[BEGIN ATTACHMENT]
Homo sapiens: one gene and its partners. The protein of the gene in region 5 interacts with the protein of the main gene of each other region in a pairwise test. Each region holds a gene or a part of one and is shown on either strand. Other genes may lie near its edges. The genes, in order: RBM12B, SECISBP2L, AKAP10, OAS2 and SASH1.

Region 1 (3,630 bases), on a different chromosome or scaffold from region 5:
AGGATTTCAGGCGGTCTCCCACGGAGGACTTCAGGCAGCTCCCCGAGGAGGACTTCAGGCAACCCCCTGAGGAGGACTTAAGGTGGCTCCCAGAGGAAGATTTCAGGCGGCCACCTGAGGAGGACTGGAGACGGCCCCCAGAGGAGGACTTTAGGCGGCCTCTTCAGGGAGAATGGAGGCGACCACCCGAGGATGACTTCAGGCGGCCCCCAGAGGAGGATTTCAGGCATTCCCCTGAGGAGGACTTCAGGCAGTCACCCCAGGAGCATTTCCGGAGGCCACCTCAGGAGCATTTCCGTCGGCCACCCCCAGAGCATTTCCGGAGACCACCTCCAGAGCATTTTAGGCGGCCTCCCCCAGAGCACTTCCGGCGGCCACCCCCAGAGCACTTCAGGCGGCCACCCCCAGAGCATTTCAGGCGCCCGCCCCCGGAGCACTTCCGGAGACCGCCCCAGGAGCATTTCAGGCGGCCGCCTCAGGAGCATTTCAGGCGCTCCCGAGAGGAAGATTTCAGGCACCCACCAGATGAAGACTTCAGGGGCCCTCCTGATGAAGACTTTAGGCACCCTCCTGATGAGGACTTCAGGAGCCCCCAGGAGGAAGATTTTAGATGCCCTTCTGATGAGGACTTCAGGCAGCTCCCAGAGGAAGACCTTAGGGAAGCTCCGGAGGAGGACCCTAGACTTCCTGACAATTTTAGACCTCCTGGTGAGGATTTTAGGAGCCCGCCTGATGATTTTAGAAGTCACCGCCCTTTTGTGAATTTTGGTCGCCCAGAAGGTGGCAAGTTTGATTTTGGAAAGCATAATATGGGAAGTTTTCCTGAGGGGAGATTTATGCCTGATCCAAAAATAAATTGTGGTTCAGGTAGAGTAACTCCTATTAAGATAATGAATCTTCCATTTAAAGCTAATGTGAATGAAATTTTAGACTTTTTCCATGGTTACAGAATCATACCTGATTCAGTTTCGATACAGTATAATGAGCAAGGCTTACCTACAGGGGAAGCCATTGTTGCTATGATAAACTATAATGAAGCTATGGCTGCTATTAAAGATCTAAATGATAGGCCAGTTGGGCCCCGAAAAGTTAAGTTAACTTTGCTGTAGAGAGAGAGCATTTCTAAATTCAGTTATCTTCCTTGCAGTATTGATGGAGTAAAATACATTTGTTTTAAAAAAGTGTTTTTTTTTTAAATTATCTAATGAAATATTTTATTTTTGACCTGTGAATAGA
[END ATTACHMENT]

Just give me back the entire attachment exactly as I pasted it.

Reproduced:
Homo sapiens: one gene and its partners. The protein of the gene in region 5 interacts with the protein of the main gene of each other region in a pairwise test. Each region holds a gene or a part of one and is shown on either strand. Other genes may lie near its edges. The genes, in order: RBM12B, SECISBP2L, AKAP10, OAS2 and SASH1.

Region 1 (3,630 bases), on a different chromosome or scaffold from region 5:
AGGATTTCAGGCGGTCTCCCACGGAGGACTTCAGGCAGCTCCCCGAGGAGGACTTCAGGCAACCCCCTGAGGAGGACTTAAGGTGGCTCCCAGAGGAAGATTTCAGGCGGCCACCTGAGGAGGACTGGAGACGGCCCCCAGAGGAGGACTTTAGGCGGCCTCTTCAGGGAGAATGGAGGCGACCACCCGAGGATGACTTCAGGCGGCCCCCAGAGGAGGATTTCAGGCATTCCCCTGAGGAGGACTTCAGGCAGTCACCCCAGGAGCATTTCCGGAGGCCACCTCAGGAGCATTTCCGTCGGCCACCCCCAGAGCATTTCCGGAGACCACCTCCAGAGCATTTTAGGCGGCCTCCCCCAGAGCACTTCCGGCGGCCACCCCCAGAGCACTTCAGGCGGCCACCCCCAGAGCATTTCAGGCGCCCGCCCCCGGAGCACTTCCGGAGACCGCCCCAGGAGCATTTCAGGCGGCCGCCTCAGGAGCATTTCAGGCGCTCCCGAGAGGAAGATTTCAGGCACCCACCAGATGAAGACTTCAGGGGCCCTCCTGATGAAGACTTTAGGCACCCTCCTGATGAGGACTTCAGGAGCCCCCAGGAGGAAGATTTTAGATGCCCTTCTGATGAGGACTTCAGGCAGCTCCCAGAGGAAGACCTTAGGGAAGCTCCGGAGGAGGACCCTAGACTTCCTGACAATTTTAGACCTCCTGGTGAGGATTTTAGGAGCCCGCCTGATGATTTTAGAAGTCACCGCCCTTTTGTGAATTTTGGTCGCCCAGAAGGTGGCAAGTTTGATTTTGGAAAGCATAATATGGGAAGTTTTCCTGAGGGGAGATTTATGCCTGATCCAAAAATAAATTGTGGTTCAGGTAGAGTAACTCCTATTAAGATAATGAATCTTCCATTTAAAGCTAATGTGAATGAAATTTTAGACTTTTTCCATGGTTACAGAATCATACCTGATTCAGTTTCGATACAGTATAATGAGCAAGGCTTACCTACAGGGGAAGCCATTGTTGCTATGATAAACTATAATGAAGCTATGGCTGCTATTAAAGATCTAAATGATAGGCCAGTTGGGCCCCGAAAAGTTAAGTTAACTTTGCTGTAGAGAGAGAGCATTTCTAAATTCAGTTATCTTCCTTGCAGTATTGATGGAGTAAAATACATTTGTTTTAAAAAAGTGTTTTTTTTTTAAATTATCTAATGAAATATTTTATTTTTGACCTGTGAATAGA